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5 Children, Media, and Exposure to Sexually Explicit Material 5.1 CHILDREN AND HOW THEY USE MEDIA The term "minors" spans an enormous developmental range. Spe- cialists in child development distinguish between infancy, early child- hood, childhood, preadolescence, early adolescence, and late adolescence. Table 5.1 summarizes some important characteristics of different age ranges. As a general rule, young children do not have the cognitive skills needed to navigate the Internet independently. Knowledge of search strategies is limited if not nonexistent, and typing skills are undeveloped. These factors tend to limit young children's potential exposure to sexu- ally explicit material on the Internet until about age 10, the transition from childhood to the preadolescent years. The years between preadolescence and late adolescence can be tur- bulent times in which youth struggle to develop their own identities. They are eager to be heard, seen, and taken seriously but often lack the experience and maturity to make responsible choices consistently. They test boundaries in developing their emerging adult personalities, and they take risks that adults would deem unwise. They are often socially uncertain, and they value peer approval highly. And, in pre- and early adolescence, hormonal changes generally stimulate their interest in sexual matters. Because of the intensely personal nature of such matters (both sexual and social), the "at-a-distance" nature of Internet commu- nication and the anonymity with which one can seek out a great variety 115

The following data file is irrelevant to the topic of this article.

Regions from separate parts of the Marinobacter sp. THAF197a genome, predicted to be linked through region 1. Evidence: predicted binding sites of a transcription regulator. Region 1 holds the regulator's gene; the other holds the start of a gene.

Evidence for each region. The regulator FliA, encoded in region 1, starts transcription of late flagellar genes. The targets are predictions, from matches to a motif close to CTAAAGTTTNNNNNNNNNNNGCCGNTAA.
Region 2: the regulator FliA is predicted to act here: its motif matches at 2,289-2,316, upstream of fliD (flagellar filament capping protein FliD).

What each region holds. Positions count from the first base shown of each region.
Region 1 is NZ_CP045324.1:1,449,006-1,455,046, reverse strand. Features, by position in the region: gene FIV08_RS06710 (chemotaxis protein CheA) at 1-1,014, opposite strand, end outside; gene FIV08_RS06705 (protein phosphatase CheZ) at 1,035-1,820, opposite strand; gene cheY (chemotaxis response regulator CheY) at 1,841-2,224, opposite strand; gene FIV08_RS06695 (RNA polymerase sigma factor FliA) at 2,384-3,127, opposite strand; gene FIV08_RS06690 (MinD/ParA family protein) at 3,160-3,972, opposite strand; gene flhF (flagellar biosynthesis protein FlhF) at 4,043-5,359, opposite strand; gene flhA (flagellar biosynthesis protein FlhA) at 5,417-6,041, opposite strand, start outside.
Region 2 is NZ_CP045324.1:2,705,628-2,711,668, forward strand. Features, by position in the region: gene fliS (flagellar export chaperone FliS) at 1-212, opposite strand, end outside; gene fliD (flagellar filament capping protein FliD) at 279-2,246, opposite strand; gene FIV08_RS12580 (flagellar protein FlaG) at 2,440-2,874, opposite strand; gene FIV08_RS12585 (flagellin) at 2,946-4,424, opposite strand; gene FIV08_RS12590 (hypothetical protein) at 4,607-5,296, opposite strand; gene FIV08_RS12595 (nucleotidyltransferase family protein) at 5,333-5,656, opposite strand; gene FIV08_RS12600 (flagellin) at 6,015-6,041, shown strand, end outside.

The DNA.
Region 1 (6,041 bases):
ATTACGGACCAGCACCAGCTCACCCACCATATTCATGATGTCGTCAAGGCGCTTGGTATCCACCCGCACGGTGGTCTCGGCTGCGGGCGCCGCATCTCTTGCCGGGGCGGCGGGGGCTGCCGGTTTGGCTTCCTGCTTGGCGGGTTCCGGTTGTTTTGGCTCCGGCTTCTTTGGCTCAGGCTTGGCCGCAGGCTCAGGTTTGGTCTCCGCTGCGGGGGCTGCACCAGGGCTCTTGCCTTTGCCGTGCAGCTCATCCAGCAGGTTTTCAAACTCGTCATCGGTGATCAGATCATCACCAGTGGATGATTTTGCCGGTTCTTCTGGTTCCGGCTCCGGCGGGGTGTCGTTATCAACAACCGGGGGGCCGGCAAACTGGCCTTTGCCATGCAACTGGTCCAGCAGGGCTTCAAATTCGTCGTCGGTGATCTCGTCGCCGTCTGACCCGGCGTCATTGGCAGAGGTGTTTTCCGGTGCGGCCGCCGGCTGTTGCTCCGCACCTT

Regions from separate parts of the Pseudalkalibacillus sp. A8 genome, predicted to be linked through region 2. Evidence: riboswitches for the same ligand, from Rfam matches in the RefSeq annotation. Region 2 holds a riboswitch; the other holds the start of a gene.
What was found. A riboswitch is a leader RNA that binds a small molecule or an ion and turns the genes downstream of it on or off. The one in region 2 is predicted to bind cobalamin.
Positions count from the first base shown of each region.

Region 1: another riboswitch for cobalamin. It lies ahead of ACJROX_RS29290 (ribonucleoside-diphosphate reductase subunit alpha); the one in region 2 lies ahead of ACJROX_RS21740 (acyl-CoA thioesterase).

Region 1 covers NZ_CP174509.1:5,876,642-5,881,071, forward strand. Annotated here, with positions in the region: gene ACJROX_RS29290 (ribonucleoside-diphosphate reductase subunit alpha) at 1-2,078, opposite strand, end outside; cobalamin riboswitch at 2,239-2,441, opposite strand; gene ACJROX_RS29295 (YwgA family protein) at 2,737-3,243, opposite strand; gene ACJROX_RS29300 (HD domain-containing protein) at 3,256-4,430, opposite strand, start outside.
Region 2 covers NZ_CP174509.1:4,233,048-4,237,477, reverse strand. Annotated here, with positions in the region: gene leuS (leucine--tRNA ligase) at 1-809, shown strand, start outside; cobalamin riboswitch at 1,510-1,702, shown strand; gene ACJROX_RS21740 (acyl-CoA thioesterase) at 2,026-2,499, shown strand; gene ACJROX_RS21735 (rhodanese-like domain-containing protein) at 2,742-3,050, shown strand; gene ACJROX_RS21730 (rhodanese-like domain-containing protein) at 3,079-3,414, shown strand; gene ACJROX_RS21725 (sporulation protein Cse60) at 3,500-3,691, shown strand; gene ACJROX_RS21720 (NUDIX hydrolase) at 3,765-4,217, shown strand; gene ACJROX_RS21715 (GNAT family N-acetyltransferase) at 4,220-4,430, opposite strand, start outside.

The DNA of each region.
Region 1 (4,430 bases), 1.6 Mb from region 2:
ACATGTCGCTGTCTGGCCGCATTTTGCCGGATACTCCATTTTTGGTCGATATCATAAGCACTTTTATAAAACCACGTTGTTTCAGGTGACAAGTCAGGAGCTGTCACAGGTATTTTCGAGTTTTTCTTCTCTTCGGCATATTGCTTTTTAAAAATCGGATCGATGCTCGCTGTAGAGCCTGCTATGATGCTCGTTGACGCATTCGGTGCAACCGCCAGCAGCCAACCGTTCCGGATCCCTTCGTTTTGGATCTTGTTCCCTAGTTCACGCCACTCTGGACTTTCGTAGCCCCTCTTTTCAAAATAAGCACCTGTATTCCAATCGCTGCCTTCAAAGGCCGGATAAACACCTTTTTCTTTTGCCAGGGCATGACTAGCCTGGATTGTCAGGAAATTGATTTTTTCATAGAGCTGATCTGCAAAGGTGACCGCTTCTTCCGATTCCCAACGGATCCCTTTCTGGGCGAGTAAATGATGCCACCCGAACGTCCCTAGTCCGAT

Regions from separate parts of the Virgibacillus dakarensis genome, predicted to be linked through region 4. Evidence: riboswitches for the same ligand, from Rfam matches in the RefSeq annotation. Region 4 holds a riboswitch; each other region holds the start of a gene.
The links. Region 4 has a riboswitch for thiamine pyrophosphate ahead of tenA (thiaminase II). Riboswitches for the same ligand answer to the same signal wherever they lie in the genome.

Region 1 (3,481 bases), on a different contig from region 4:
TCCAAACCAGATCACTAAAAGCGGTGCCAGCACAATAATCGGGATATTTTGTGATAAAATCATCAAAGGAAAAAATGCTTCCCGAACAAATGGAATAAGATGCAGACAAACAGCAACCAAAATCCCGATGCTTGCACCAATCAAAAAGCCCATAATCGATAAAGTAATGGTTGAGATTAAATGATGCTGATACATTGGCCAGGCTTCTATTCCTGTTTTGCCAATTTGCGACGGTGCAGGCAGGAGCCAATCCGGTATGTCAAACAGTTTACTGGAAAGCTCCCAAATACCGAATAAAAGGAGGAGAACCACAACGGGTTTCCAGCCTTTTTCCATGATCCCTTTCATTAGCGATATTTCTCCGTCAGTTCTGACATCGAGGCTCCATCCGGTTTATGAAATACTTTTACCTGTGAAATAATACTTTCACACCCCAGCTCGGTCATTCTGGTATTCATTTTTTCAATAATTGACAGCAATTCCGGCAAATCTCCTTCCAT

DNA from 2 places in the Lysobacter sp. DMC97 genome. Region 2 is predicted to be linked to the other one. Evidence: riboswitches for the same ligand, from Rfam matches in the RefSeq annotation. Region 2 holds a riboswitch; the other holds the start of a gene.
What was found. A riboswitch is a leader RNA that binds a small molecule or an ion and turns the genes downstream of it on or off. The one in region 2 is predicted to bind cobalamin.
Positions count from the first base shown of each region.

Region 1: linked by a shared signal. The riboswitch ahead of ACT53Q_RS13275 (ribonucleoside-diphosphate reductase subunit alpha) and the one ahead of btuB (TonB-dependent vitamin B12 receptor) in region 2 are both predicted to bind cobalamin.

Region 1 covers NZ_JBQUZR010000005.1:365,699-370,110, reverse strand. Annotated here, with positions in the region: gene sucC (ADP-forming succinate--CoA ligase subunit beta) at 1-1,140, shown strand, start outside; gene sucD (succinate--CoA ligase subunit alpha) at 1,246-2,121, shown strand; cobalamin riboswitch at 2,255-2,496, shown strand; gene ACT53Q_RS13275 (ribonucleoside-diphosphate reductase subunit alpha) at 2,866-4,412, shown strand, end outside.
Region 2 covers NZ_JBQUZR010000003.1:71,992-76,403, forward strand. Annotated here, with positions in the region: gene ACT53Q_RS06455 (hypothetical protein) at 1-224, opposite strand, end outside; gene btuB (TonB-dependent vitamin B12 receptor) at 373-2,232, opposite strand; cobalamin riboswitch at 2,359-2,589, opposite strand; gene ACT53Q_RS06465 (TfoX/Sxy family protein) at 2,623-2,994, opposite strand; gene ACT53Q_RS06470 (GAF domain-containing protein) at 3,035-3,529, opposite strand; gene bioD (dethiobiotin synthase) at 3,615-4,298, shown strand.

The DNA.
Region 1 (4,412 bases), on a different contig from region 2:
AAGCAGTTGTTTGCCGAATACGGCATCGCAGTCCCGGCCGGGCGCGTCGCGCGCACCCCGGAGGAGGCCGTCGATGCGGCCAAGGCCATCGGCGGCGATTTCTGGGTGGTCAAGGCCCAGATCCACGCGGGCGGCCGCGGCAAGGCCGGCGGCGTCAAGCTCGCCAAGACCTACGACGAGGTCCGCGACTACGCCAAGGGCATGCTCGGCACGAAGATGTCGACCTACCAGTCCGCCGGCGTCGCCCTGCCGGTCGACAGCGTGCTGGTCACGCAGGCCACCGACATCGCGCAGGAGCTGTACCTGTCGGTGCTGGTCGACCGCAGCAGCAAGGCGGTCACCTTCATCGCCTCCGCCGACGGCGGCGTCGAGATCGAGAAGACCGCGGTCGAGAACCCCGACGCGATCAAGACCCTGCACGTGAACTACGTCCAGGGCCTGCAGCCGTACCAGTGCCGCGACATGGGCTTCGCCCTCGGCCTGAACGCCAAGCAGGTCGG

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116 YOUTH, PORNOGRAPHY, AND THE INTERNET TABLE 5.1 Some Important Dimensions of Child Development Age Characteristics Infancy (0-2) Preverbal and early language skills emerging Lacks framework for assimilating and understanding sexual concepts Information needs can generally be met by primary care givers and others in child's immediate environment Early Childhood Finds it difficult to distinguish between fantasy and reality; (3-5) is more easily frightened by "scary things" Continues to lack cognitive framework for assimilating and understanding sexual concepts, though sexual behavior such as masturbation may occur Information needs can generally be met by those in child's environment and easily accessible resources such as children's books Begins to have empathy for others Childhood (6-9) Increasing ability to distinguish between fantasy and reality Typing and writing skills emerging, but poor at younger ages (e.g., misspellings common) Decision-making skills on the Internet (as in many areas of life) not well developed . Some emerging information needs require reference books and other materials to support research Preadolescence Much better ability to distinguish between fantasy and (10-12) reality Better able to use inferential reasoning skills Decision-making skills developing in more abstract way (A 1 (A J due to metamemory skills (knowing about knowing, knowing how to know, i.e., strategy) Typing and spelling skills still problematic Sexual development beginning for many or at least for their peers; sexuality becoming more interesting; likely a sensitive period for exposure to sexual content Information needs expanding and increasingly require materials that are not in the immediate physical environment Early adolescence Abstract cognitive skills in place that are the same ones that (13-15) adults have, though skill set not fully developed Decision-making skills and reasoning skills better developed than in preadolescence, but often impulsive; faith in own decision-making skills (especially in the face of parental positions) may well exceed actual skill Age of puberty, growing awareness of sexual development and highly curious about his or her own sexuality; some become sexually active with intercourse; most will have some kind of sexual experience (e.g., kissing) Information needs are broader and relate to the world at large, and the availability of some external sources is important (continues)